4 Top cricketer

4 – Ralph Anthony

PERHAPS inspired by the Island exploits of his elder brother Brian, the younger Anthony was a slow-burner who rose to the top heights of Channel Islands cricket through sheer love of cricket, dedication and a good dollop of talent.

Ultimately, it realised 23 Island caps, individual awards and huge respect within the game. But he was not always destined for the top. Had he not taken the advice to quit useful medium-pace to try his hand as a left-arm spinner, the career would not have taken off in the way it did. Another piece of advice key to his development was listening to Ted Enevoldsen on the night he made his Optimists debut as a youngster. ‘That day I got a duck batting at eight or nine and, being a youngster, I thought the world had come to an end,’ he recalled in the autumn days of his career. ‘Ted and Len Martel came to me in the dressing room, put their arms around my shoulder and said, “you will get a lot more noughts in the game, but you will also get a lot more pleasure”. I never forgot that.’ Many will raise an eyebrow at Ralph being an Optimist, but his brother being a regular for them, that is hardly surprising.

But he did not stay with them long and after a spell with Rovers, most of it spent in the B team, he left to become the heartbeat, driving force and mentor for a long list of novice cricketers who wore the colours of Salemites CC.

The titles may have largely eluded him, but his reputation as a top performer grew from the moment he turned to spin. In 1976 he won the first of a record-equalling number of Guernsey appearances, having booked his spot with some fine bowling against the visiting Northamptonshire county side who arrived on island as part of Mushtaq Mohammed’s benefit year.

Like many, his first taste of the ‘big time’ was inglorious, in his case nine wicket-less and fairly expensive overs and not batting. Nine years later he was man of the match against Jersey. His important 22 in the middle order helped rescue a dodgy situation for Pierre Le Cocq’s side and as he came on first change, he delivered 12 accurate overs to take 2 for 22.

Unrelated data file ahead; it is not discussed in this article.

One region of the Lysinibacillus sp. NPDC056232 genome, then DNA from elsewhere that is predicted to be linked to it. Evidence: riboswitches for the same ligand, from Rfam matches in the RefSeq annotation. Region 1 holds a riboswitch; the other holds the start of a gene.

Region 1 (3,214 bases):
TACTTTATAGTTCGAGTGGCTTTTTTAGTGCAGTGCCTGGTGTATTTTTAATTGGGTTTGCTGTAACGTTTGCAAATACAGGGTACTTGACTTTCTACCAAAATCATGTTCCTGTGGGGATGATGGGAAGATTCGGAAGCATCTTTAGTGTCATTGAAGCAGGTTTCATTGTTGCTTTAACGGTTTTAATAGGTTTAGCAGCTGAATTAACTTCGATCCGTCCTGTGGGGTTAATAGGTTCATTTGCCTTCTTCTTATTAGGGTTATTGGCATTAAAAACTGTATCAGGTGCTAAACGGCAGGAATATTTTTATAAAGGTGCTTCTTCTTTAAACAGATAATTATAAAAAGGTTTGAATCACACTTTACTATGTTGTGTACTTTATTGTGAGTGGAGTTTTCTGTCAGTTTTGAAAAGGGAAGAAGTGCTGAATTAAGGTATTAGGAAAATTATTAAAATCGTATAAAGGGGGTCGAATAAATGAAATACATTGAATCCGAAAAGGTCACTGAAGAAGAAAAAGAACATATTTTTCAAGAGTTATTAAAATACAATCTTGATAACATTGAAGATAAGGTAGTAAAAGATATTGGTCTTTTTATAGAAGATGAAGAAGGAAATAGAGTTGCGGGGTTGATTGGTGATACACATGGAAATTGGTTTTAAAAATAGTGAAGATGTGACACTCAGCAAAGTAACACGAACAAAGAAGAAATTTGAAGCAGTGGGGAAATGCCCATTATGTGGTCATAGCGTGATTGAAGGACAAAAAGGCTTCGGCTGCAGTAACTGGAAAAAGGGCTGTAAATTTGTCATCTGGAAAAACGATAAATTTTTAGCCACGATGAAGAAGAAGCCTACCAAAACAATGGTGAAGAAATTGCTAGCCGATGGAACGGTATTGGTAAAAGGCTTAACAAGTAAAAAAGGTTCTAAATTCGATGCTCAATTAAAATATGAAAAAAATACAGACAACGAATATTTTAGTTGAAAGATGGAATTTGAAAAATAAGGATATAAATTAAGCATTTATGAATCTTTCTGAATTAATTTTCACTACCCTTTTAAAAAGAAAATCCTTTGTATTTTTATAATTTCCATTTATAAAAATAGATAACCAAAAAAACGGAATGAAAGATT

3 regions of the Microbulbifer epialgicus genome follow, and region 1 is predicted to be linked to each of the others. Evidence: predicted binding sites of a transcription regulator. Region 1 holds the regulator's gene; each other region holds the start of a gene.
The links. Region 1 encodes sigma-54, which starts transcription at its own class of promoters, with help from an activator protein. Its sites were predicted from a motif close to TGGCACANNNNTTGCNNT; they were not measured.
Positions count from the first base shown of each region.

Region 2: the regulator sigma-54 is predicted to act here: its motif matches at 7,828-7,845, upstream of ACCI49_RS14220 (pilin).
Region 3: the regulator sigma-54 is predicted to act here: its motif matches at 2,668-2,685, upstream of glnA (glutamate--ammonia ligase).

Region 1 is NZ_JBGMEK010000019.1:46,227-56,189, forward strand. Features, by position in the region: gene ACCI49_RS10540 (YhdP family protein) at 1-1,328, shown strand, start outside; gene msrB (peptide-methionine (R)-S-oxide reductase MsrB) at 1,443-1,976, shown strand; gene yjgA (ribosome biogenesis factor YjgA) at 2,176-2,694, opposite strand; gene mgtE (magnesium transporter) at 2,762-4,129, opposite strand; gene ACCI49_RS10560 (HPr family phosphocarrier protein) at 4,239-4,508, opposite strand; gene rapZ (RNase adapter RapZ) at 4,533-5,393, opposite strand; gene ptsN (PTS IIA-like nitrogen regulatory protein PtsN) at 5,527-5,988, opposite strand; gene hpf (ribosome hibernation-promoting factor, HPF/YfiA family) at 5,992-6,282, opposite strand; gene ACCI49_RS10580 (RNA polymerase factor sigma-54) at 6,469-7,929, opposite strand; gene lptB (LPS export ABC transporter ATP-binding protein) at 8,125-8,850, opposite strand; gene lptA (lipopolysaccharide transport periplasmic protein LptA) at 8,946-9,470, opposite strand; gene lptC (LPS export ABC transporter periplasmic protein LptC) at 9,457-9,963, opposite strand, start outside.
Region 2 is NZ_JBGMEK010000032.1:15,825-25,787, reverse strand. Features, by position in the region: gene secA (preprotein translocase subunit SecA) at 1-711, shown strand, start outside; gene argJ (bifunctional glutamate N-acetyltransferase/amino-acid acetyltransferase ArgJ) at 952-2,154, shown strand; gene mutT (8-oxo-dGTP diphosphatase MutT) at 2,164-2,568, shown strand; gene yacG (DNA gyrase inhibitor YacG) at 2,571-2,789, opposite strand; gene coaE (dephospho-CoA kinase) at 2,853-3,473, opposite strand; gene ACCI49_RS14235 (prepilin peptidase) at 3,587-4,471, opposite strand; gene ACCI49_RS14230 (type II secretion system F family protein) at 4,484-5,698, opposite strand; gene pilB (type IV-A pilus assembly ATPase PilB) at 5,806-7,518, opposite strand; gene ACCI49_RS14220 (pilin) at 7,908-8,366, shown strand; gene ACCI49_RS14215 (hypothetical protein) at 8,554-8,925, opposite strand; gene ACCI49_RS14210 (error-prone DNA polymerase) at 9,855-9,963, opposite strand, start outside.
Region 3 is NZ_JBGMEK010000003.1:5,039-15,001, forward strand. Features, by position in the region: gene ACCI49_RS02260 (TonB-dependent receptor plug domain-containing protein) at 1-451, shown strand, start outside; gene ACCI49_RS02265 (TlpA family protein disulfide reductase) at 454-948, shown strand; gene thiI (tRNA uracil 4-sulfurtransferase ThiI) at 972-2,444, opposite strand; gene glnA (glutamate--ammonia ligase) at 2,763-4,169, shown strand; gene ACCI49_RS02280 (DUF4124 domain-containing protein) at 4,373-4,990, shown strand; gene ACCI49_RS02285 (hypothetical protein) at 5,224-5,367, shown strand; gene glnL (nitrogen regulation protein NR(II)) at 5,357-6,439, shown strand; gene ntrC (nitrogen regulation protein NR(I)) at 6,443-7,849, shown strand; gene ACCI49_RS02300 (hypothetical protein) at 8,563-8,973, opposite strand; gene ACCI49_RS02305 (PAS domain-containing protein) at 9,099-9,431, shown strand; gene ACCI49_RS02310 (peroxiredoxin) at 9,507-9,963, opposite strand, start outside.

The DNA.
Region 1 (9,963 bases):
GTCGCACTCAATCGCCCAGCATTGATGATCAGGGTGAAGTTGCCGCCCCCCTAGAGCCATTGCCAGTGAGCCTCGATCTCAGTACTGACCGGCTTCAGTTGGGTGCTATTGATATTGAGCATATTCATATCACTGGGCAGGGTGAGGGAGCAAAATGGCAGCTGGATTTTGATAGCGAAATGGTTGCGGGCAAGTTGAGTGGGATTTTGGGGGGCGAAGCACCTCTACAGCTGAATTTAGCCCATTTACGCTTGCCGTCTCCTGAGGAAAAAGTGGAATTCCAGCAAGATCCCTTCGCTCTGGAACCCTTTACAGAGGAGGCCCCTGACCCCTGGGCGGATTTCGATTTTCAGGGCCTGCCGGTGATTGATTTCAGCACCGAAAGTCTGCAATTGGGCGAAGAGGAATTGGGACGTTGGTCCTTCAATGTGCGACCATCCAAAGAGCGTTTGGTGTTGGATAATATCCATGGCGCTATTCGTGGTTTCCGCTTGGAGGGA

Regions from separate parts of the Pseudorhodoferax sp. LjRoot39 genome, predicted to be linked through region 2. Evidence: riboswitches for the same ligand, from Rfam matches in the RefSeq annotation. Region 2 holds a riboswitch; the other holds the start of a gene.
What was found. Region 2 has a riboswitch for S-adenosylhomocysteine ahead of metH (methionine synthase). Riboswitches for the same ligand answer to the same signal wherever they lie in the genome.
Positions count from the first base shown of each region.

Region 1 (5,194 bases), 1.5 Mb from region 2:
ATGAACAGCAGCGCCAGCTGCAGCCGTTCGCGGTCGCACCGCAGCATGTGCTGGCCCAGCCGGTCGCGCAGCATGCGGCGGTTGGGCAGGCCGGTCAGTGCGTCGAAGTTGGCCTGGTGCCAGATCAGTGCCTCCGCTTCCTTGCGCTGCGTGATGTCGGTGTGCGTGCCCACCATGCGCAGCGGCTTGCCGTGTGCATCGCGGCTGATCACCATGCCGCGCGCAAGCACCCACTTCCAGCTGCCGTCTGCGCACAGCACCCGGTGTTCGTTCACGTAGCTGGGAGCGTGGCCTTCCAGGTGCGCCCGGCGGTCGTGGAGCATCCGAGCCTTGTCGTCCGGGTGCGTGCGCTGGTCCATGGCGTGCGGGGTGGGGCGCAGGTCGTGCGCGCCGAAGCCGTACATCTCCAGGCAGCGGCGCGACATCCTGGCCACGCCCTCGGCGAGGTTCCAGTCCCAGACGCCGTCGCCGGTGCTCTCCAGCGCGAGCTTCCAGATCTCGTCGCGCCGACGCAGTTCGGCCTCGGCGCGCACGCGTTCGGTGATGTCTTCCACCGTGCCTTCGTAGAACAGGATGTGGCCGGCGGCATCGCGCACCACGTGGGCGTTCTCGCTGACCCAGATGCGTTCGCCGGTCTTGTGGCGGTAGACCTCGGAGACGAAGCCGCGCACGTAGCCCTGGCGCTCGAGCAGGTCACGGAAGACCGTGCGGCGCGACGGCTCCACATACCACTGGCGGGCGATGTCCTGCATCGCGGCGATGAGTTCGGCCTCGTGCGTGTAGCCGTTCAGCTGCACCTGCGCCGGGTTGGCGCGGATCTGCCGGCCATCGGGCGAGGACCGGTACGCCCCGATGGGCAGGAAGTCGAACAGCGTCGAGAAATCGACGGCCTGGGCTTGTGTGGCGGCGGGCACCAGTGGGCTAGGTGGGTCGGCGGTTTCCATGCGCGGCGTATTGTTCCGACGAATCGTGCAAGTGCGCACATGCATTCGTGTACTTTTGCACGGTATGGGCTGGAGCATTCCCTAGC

In 1989 he was elected captain, leading the side to victory in what was ‘Mackay’s game’. The new skipper bowled 20 overs at the College Field that afternoon, taking 3 for 31 on a day Jersey died at the hands of spin – 37 overs of them from Guernsey’s complementary spin-twins, Anthony and Barrett.

For much of the remaining years of his Island career he would be the man who led the side, often wearing his trademark white cravat and always the GCA cap, and while he was immensely proud of his Island achievements, perhaps his greatest joy was the day, in 1989, Salemites won the Afternoon League title. They had gone close to glory previously, reaching GCA KO finals only to be heavily beaten.

In the 1977 final against Cobo, had it not been for his 39 in a total of 78, Salemites would have been severely embarrassed.

As a player-coach, he made otherwise ordinary players good ones and, in the odd case, Island-level performers. Beyond his Island career he threw himself fully into the Cl Over 50s side, where he was a stalwart for several years until 2008.

Only one man has taken more inter-insular wickets for Guernsey and three times he was voted GCA Cricketer of the Year, as well as landing the weekend league award in 2000.

In 1984 he led the way in terms of most runs and most wickets taken in the top flight of the Evening League and with his best playing days over he took to umpiring with similar zeal to playing and, quite simply, there was no better ‘ump’.

Other notable perfornances:

Int Ins 10-5-9-2 in 1982, 30 & 3-60 in 1983, 11 & 4-39 in 1987, 8 & 4-27 in 1995, 26 & 3-76 in 1996

CI 50 overs 9-2-11-3 v Cornwall in 2004, 9-1-16-4 v Cornwall in 2008, 22 & 4-36 v Cornwall in 2008

Cricketer Cup  5-0-9-2 v Greece in 1990

Friendly  4-24 v Hampshire Maniacs in 1993, 4-30 v MCC in 1993, 5-56 v MCC in 1995, 4-38 v MCC in 1996